The pacifist Britten wrote the piece for BBC television in 1971, partly as a response to the lingering Viet Nam War which was still raging. The structure of the dramatic episodes, the cross fades written into the transitions, and the contrasting instrumental sounds in the sparsely-scored work were all a consideration of the medium.

Indeed, my one and only experience with the piece was when PBS broadcast the original production in the early 70’s, when television sound was still rather rudimentary. Now encountering the work live in the theatre, I was not prepared for the rich diversity of the instrumental writing, nor for the sonorous ensemble effects. Britten was, of course, not only a master orchestrator, but quite adept at setting texts to good dramatic effect. He was well-served in Mulhouse by cast, band, and production leadership.

L’Opéra national du Rhin has wisely chosen to feature the excellent young members of their Opera Studio program and if the result is any indication, opera has a promising future in France. The title role is a Big Sing, with lots of it lying in the middle voice, and Laurent Deleuil essayed Owen with a well-schooled baritone that boasted a solid technique wedded to a (not overly) warm tone that had substantial presence. If the very top money notes pushed him to the limit, Mr. Deleuil nevertheless had the full arsenal of gifts necessary to score a considerable success as he anchored the production. Laurent is possessed of an easy, unaffected stage deportment and has very clear diction. If ultimately he didn’t yet quite feel the character’s convictions deep in his gut (especially at the start), this was nonetheless a memorable role assumption.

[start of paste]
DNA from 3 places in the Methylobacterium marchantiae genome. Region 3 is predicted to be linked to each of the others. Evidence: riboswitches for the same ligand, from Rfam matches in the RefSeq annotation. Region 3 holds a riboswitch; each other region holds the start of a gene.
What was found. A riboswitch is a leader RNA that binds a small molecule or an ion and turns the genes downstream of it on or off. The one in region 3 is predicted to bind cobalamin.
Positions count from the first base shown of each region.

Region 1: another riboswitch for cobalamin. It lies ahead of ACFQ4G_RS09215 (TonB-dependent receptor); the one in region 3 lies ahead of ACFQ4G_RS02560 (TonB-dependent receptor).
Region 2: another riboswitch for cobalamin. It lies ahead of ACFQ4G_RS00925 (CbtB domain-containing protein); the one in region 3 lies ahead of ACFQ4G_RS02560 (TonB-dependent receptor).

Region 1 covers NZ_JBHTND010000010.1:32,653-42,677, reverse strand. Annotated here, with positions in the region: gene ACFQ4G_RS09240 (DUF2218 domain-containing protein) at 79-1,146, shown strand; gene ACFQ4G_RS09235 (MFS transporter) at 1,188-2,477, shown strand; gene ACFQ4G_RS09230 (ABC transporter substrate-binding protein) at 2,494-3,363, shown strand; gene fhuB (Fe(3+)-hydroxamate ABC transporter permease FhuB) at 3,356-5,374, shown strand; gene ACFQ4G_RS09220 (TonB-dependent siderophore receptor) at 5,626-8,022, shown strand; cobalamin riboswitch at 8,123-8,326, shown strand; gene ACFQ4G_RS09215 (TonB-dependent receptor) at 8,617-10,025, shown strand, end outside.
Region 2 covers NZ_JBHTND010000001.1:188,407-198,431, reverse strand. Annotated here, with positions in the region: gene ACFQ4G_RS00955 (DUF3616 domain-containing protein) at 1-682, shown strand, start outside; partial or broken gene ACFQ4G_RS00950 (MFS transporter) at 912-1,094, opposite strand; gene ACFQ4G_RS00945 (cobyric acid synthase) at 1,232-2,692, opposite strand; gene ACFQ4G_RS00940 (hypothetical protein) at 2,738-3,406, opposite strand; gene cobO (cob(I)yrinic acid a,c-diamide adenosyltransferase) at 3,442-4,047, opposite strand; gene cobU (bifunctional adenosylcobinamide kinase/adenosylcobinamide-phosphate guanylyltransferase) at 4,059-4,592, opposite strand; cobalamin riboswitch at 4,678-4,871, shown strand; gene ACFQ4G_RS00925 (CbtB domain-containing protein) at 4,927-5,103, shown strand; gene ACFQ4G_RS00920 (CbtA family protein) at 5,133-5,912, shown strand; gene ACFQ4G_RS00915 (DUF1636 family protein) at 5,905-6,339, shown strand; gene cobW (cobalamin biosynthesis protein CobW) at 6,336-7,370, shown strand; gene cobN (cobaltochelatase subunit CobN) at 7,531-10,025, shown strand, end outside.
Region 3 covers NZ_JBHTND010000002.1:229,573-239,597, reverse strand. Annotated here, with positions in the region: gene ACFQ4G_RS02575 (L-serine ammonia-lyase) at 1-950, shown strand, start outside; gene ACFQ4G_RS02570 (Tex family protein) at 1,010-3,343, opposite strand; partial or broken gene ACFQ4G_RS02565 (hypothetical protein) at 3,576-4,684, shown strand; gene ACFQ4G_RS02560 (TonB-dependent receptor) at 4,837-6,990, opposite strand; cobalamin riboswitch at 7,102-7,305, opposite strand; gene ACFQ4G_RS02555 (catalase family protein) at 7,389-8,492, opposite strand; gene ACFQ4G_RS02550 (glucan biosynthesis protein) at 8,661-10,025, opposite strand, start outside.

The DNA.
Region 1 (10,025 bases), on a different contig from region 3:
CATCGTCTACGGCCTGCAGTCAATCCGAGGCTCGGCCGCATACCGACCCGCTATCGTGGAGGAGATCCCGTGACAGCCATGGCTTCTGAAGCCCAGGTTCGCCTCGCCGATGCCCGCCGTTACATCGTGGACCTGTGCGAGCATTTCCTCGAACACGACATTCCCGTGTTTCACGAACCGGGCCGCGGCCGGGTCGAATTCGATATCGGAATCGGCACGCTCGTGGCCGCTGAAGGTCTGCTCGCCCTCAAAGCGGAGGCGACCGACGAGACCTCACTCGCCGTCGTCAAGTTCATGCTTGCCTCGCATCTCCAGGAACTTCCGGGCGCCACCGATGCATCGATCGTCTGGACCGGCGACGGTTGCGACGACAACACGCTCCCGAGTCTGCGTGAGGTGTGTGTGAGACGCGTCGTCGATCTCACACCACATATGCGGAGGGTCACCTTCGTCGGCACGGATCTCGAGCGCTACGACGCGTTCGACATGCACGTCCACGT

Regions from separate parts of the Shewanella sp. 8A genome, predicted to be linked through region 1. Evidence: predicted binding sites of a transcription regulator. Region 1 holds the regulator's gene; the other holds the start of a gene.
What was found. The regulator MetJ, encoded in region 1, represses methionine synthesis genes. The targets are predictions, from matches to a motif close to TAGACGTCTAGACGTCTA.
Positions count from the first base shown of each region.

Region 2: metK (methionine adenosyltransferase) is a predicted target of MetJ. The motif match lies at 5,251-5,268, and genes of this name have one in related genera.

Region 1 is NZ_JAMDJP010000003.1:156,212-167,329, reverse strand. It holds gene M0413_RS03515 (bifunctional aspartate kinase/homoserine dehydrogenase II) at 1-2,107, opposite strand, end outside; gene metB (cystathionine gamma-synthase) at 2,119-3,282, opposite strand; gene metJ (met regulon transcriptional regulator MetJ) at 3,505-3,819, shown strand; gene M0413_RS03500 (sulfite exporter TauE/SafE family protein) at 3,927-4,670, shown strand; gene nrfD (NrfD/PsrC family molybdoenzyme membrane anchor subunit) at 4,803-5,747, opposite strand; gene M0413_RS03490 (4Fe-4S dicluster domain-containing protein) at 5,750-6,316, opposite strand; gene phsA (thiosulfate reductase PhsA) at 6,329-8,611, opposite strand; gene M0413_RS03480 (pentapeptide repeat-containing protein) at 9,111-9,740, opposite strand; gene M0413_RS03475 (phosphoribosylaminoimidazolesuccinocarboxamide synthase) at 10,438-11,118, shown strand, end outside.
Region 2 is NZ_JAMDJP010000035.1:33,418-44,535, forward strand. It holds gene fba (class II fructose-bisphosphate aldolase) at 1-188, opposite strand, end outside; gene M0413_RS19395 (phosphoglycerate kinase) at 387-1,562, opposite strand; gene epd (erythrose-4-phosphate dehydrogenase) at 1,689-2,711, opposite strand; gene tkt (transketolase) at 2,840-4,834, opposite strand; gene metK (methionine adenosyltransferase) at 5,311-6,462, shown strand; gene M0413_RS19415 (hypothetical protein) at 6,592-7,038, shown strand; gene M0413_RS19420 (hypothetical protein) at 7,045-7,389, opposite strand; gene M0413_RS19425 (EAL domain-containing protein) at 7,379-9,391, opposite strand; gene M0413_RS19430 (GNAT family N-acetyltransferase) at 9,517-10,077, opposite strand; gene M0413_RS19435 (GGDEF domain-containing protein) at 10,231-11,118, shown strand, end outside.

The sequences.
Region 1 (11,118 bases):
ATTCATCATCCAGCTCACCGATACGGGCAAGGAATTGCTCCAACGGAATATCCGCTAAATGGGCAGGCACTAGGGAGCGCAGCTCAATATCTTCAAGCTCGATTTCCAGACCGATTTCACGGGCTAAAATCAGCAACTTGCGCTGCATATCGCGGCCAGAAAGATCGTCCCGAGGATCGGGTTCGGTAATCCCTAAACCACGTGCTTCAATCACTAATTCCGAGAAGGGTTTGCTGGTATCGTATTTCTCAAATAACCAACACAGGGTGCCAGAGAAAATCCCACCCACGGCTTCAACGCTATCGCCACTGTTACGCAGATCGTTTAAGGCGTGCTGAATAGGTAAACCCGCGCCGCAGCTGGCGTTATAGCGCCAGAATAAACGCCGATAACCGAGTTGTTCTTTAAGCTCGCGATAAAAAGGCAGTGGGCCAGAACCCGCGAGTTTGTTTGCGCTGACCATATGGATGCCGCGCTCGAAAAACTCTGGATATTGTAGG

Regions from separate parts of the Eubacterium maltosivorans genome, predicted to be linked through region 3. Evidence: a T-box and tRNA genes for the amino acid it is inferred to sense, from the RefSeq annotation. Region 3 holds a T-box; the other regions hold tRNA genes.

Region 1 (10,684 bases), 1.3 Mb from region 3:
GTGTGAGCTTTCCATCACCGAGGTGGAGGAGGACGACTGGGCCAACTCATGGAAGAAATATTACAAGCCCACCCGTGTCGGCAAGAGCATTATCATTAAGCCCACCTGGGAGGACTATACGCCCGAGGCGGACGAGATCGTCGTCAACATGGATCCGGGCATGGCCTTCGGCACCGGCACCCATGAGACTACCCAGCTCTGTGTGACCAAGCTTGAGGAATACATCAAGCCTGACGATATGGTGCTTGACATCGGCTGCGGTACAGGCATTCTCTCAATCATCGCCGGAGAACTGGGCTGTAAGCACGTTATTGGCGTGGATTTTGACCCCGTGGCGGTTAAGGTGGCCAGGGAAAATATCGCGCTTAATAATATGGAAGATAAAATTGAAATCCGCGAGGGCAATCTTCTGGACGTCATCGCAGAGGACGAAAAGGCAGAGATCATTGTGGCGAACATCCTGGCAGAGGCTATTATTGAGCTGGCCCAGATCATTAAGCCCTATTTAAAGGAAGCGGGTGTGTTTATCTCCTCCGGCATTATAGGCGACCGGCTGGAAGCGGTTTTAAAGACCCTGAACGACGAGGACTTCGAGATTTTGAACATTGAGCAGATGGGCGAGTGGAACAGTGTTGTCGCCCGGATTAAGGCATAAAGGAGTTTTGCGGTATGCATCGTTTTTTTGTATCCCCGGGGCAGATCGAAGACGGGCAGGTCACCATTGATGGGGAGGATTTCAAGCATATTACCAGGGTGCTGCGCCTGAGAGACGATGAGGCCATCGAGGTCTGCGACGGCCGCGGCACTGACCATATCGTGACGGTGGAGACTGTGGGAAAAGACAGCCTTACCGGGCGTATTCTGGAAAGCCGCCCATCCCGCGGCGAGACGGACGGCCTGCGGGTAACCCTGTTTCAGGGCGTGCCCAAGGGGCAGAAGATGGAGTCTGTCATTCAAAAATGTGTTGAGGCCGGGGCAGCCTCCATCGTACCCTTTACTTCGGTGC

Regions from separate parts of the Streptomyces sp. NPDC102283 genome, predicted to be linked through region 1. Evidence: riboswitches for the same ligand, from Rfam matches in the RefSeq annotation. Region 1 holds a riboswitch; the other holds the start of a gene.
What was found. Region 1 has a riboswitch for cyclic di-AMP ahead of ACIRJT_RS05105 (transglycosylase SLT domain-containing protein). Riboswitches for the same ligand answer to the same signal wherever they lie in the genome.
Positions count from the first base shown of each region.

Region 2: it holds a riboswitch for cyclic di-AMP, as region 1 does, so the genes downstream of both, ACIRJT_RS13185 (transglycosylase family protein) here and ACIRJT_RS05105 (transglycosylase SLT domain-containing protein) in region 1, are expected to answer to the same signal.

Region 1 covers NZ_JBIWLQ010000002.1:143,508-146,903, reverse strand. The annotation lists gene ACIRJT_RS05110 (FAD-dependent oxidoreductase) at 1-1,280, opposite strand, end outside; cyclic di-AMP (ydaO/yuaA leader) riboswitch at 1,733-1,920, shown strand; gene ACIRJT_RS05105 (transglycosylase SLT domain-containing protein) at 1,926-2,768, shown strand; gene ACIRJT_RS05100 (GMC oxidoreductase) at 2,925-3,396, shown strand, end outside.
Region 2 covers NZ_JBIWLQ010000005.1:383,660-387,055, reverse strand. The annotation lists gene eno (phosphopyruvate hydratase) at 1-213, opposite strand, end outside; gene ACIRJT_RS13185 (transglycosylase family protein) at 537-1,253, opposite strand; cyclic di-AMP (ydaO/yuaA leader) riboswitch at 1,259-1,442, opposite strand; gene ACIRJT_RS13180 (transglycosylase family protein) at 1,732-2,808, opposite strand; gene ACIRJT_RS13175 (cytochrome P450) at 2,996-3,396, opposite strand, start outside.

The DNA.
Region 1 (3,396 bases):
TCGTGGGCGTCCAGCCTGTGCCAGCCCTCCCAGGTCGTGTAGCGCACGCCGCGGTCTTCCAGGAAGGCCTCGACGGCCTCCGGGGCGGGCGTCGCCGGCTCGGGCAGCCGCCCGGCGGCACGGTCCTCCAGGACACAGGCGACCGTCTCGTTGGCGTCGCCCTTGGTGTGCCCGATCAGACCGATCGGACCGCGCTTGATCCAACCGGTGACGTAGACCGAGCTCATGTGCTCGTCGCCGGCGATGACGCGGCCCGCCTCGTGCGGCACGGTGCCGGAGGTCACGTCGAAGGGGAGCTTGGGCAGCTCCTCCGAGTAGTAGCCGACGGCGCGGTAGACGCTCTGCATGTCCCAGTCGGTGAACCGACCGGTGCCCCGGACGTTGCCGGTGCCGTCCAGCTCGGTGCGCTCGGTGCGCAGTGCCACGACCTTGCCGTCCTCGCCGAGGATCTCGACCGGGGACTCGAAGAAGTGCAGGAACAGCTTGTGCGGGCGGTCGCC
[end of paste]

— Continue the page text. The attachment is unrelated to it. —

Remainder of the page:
The towering Sévag Tachdjian gave much pleasure in his commanding turn as schoolmaster Coyle. Mr. Tachdjian’s orotund bass-baritone was passionately deployed and was evenly produced throughout the rangy part. But he needs a little more coaching on his pronunciation, since his somewhat odd-sounding vowels and soft consonants made me wonder at first if he was singing, in English. Handsome Jérémy Duffau was a lanky, coltish Lechmere, and his buzzy lyric tenor was engaged, solid, and fluid. He might check his tendency to appear too balletic in his movements in his embodiment of the young soldier.

Mélanie Moussay proved to be an imperious Miss Wingrave, with a distinguished vocal instrument of unanticipated maturity, resonance and power for one so young. Kristina Bitene combined excellent elocution and a wiry, committed demeanor to make Mrs. Julia a riveting personage in the unfolding drama. She also proved to have a reliable, wide-ranging soprano of pleasant bite and with a rock solid technique. Mmes. Moussay, Bitene, and the evening’s “Kate” made their extended trio “(“He will listen to the house”) a real musical highlight.